Critics of the Messianic Movement
All mainstream Jewish denominations and organizations hold that Messianic Jews are not practicing Judaism, but Protestant Christianity. Messianic Judaism is condemned as heretical and non-Jewish by Reform, Orthodox, Conservative, and Reconstructionist Judaism.
There are a few dissenting voices. A few within Humanistic Judaism, a small group of atheist and agnostic Jews, hold that messianic Judaism is a viable approach to Judaism, and believe such groups should be considered forms of Judaism. Examples of humanistic Jews who hold this view include Sherwin Wine and Judith Seid. One can also find a small number of religiously liberal Jews who are accepting of messianic Judaism: Reconstructionist Rabbi Carol Harris-Shapiro wrote in her book Messianic Judaism that it could be considered an authentic branch of Judaism. Reform Rabbi Dan Cohn-Sherbok, author of Voices of Messianic Judaism: Confronting Critical Issues Facing a Maturing Movement, also regards it as a valid form of Judaism. However, their work has failed to win any acceptance among their denominations, or among the wider Jewish community, and has sparked an ongoing controversy as to whether the authors themselves have gone too far.
The relationship between the Messianic Movement and organized Christianity has been patchy, too. Many Evangelical and Pentecostal groups have welcomed the movement, but many more liberal Christians have been more critical. Some Christians, mostly liberal, feel that Messianic groups are guilty of false advertising. In 1977, for example, the Board of Governors of the Long Island Council of Churches (New York) accused Jews for Jesus of "engaging in subterfuge and dishonesty," and of "mixing religious symbols in ways that distort their essential meaning." The Jews for Jesus organization filed a lawsuit, which was ultimately rejected, against the 600-member council in the New York State Supreme Court in Manhattan. (The New York Times, July 2, 1977). Another organization critical of the Messianic Movement is the Interfaith Conference of Metropolitan Washington. In 1997 this group, comprising liberal Christian, as well as Jewish and Moslem leaders, put out a strongly worded statement, condemning the proselytization efforts of the Messianic Movement. Most Evangelicals reject the criticism and defend evangelism among Jews.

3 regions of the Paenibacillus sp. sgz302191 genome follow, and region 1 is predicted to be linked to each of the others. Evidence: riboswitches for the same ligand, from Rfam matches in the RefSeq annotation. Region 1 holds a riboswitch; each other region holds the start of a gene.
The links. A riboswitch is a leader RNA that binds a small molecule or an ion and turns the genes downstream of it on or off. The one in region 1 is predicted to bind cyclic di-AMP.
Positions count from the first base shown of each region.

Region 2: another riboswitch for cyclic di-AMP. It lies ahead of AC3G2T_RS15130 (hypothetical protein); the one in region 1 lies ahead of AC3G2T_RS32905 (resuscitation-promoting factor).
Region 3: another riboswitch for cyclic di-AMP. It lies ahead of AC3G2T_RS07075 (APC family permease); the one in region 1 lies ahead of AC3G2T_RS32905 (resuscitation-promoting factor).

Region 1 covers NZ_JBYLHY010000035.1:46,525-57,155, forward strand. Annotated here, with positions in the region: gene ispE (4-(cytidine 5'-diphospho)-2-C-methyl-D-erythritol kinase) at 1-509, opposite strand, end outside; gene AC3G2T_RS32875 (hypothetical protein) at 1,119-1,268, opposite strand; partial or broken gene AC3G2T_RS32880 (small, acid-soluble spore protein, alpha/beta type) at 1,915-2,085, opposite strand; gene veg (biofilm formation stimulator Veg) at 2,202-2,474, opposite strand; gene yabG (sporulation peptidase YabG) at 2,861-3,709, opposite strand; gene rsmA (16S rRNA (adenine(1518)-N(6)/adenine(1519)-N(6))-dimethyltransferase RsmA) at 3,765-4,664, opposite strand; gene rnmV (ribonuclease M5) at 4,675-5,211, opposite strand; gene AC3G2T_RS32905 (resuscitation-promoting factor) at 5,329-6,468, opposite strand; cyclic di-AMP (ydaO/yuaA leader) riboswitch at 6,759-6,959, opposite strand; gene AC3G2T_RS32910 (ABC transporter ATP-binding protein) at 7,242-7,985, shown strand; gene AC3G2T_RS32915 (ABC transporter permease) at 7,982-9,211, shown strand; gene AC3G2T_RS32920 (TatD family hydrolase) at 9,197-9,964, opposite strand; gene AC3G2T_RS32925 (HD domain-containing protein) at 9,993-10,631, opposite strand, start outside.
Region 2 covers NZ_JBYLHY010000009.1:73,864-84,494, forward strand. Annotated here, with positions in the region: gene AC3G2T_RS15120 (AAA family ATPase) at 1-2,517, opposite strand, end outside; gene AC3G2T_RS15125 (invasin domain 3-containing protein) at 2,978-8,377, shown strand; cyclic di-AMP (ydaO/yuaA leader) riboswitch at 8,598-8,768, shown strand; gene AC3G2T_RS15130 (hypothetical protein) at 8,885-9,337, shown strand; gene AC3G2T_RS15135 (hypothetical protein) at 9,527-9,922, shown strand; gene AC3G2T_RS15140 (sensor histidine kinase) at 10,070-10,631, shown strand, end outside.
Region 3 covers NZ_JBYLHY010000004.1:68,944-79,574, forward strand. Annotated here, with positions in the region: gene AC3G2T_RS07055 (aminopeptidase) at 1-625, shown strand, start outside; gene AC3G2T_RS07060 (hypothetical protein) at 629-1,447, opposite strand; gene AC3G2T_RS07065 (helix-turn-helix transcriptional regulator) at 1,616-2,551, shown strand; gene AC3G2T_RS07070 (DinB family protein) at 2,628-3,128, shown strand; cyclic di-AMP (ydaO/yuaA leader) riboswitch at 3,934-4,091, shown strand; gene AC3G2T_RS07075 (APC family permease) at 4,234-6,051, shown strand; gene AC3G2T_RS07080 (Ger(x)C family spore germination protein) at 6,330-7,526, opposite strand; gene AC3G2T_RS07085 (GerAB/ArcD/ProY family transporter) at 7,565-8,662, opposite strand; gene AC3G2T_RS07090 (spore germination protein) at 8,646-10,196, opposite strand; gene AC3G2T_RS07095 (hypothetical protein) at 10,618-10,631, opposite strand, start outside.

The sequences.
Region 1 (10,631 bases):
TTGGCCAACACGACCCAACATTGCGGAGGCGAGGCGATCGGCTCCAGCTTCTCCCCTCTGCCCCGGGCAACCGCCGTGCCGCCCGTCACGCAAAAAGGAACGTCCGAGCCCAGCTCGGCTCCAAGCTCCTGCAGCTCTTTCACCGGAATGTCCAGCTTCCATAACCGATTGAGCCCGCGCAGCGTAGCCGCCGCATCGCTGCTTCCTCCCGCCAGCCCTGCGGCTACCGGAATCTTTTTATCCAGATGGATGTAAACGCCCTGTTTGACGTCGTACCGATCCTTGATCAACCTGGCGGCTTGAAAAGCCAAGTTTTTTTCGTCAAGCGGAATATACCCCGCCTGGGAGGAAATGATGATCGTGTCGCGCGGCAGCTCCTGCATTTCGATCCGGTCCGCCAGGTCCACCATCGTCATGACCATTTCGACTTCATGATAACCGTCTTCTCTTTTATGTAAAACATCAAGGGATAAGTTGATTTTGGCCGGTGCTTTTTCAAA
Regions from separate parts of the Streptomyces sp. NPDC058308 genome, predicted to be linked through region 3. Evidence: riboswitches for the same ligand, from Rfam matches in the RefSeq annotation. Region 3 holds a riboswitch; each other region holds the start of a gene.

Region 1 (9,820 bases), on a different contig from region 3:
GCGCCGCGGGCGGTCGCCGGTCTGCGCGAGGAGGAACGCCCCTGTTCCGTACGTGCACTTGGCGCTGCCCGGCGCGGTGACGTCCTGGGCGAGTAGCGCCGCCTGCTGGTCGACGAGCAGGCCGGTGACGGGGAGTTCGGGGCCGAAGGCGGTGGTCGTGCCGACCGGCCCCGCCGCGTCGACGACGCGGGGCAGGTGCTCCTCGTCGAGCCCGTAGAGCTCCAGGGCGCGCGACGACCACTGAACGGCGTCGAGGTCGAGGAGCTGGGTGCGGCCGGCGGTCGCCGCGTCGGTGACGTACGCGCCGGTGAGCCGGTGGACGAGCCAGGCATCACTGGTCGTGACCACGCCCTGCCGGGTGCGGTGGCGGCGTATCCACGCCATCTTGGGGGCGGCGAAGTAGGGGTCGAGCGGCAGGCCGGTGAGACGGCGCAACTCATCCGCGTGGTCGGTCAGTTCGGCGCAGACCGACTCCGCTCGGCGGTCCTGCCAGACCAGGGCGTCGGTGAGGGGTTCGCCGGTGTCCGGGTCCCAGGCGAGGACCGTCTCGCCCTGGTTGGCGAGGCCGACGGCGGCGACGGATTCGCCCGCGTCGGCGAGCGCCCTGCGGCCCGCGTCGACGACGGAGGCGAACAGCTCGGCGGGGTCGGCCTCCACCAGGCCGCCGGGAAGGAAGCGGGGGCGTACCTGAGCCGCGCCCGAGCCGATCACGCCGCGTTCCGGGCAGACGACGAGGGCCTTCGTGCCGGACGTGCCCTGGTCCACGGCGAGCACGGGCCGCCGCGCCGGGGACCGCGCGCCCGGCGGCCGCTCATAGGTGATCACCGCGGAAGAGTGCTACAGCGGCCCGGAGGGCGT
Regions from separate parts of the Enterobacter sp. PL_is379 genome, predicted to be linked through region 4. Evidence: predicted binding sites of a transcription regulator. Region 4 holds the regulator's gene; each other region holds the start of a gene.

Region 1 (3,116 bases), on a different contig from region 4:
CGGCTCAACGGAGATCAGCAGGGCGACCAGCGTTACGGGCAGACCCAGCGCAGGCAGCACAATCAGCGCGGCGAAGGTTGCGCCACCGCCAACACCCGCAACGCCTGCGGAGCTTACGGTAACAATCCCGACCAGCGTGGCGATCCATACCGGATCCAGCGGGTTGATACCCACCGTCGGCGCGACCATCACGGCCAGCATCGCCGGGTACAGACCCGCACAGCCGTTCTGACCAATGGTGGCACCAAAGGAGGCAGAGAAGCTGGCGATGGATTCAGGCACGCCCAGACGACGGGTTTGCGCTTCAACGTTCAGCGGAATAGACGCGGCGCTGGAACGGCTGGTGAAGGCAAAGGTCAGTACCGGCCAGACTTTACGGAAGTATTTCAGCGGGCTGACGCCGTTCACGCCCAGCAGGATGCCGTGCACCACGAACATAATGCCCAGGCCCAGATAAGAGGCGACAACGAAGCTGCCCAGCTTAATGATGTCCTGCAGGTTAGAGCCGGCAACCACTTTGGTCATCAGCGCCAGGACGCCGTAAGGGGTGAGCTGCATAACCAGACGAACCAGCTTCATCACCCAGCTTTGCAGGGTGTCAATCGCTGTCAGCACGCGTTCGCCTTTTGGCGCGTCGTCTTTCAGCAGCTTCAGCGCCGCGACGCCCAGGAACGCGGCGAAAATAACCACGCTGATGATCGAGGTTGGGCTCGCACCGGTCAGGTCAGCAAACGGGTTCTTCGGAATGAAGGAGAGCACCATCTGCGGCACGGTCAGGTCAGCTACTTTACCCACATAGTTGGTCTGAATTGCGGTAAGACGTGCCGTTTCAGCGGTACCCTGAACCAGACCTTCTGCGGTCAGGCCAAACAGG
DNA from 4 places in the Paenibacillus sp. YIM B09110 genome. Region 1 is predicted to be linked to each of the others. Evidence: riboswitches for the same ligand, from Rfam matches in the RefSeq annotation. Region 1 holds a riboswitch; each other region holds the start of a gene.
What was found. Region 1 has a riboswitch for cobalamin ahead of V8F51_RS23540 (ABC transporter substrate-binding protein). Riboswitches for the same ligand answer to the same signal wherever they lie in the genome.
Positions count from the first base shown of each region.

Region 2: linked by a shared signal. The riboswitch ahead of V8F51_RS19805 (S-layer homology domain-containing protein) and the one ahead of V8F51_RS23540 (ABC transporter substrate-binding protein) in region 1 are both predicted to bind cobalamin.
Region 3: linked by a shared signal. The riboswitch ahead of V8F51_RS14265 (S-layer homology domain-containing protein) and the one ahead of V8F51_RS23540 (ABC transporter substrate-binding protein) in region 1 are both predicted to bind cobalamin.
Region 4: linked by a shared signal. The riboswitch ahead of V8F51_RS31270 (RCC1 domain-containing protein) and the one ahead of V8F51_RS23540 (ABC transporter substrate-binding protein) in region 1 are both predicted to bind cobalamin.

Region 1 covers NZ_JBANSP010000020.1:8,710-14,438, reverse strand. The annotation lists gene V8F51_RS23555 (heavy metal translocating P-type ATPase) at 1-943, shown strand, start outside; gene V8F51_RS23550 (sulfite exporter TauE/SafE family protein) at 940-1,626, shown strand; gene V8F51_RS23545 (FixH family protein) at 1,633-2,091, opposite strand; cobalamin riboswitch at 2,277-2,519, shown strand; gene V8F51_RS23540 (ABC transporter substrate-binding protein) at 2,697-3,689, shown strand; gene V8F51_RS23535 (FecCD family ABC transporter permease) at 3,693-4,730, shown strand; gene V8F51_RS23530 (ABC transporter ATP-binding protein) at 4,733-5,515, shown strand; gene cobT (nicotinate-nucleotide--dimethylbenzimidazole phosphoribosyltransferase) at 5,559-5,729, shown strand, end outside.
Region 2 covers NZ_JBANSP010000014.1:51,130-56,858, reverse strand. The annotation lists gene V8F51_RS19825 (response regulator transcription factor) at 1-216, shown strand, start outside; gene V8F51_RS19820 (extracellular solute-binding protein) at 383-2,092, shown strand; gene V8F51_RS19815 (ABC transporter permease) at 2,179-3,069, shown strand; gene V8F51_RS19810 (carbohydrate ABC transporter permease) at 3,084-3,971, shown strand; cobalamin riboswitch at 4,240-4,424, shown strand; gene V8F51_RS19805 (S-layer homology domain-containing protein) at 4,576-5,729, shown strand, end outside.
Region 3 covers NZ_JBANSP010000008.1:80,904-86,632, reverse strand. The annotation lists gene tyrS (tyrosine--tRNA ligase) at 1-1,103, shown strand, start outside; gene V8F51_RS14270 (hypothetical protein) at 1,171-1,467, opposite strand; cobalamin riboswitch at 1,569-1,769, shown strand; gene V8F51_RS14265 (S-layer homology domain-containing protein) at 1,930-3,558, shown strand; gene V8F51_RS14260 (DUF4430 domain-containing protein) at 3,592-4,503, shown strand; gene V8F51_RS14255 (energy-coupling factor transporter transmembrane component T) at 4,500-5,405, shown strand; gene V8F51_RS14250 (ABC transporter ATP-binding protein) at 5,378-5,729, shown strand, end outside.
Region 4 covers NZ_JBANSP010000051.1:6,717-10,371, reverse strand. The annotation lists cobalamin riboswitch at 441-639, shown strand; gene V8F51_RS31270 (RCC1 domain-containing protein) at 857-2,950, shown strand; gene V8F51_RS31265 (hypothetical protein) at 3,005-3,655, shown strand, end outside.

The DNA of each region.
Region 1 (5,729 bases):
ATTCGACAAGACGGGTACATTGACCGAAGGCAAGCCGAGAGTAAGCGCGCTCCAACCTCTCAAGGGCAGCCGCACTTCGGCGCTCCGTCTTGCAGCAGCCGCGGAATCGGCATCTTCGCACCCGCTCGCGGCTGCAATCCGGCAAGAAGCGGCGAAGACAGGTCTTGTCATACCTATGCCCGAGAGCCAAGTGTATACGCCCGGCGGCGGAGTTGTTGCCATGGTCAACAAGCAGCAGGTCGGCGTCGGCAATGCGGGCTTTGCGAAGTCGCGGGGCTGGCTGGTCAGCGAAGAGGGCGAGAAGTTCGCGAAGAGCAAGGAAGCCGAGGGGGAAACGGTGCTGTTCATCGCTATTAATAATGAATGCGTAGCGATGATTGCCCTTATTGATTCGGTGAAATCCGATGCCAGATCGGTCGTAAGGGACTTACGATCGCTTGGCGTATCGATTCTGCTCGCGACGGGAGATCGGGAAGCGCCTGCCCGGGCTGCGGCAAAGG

Some Evangelicals, however, have criticized the Messianic Movement on entirely different grounds. Some consider the movement to be "too Jewish" for holding on to parts of the Old Testament that many Christians believe are not applicable today. But this criticism is not widespread in Evangelical circles.
Parallels to Baal Teshuva
These efforts to convert Jews to Christianity, and the receptiveness of some Jews to it in the past few decades, are a parallel phenomenon, although in an obviously different context, to the Baal teshuva movement that has witnessed a vigorous outreach effort by Jewish Orthodox institutions to reach out to Jews alienated from, or ignorant about, the Jewish faith.
Orthodox Jews are conscious of the fact that they are competing with the Messianic movement for the same audience. Specific organizations, such as Jews for Judaism and Outreach Judaism are devoted to keeping Jews out of any Christian movements, and particularly Messianic congregations. The widespread fascination with Hinduism and Buddhism, and a willingness to join these movements, by previously secular young Israelis and American Jews, is seen as part of the same phenomenon. What all share in common here is the fact that a "market" exists for all these efforts, which in turn is indicative of a strong receptiveness to religious and spiritual notions, and a willingness to "buy into" an alternate religious experience and a radical new way of life, leaving many secular Jews mystified by the success of religion-based outreach and recruitment.
Some Essays About Messianics by Non-Messianics
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